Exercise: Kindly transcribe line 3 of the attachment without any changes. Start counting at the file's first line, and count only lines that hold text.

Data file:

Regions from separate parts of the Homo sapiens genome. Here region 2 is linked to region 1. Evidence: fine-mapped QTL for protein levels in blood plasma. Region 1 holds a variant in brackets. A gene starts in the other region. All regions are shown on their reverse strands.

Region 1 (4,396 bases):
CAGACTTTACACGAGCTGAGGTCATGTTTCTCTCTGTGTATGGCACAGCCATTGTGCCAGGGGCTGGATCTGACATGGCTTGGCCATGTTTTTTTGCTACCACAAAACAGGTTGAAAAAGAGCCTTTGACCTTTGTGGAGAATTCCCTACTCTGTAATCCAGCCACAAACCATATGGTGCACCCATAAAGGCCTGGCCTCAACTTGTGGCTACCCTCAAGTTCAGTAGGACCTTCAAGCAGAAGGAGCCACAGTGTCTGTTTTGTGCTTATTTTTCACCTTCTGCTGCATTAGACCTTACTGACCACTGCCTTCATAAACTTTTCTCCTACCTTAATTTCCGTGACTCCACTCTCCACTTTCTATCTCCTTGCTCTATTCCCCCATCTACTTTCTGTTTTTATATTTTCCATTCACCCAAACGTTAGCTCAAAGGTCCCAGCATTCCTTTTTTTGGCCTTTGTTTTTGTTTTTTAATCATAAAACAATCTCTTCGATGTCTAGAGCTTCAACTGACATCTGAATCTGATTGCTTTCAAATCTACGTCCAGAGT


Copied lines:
CAGACTTTACACGAGCTGAGGTCATGTTTCTCTCTGTGTATGGCACAGCCATTGTGCCAGGGGCTGGATCTGACATGGCTTGGCCATGTTTTTTTGCTACCACAAAACAGGTTGAAAAAGAGCCTTTGACCTTTGTGGAGAATTCCCTACTCTGTAATCCAGCCACAAACCATATGGTGCACCCATAAAGGCCTGGCCTCAACTTGTGGCTACCCTCAAGTTCAGTAGGACCTTCAAGCAGAAGGAGCCACAGTGTCTGTTTTGTGCTTATTTTTCACCTTCTGCTGCATTAGACCTTACTGACCACTGCCTTCATAAACTTTTCTCCTACCTTAATTTCCGTGACTCCACTCTCCACTTTCTATCTCCTTGCTCTATTCCCCCATCTACTTTCTGTTTTTATATTTTCCATTCACCCAAACGTTAGCTCAAAGGTCCCAGCATTCCTTTTTTTGGCCTTTGTTTTTGTTTTTTAATCATAAAACAATCTCTTCGATGTCTAGAGCTTCAACTGACATCTGAATCTGATTGCTTTCAAATCTACGTCCAGAGT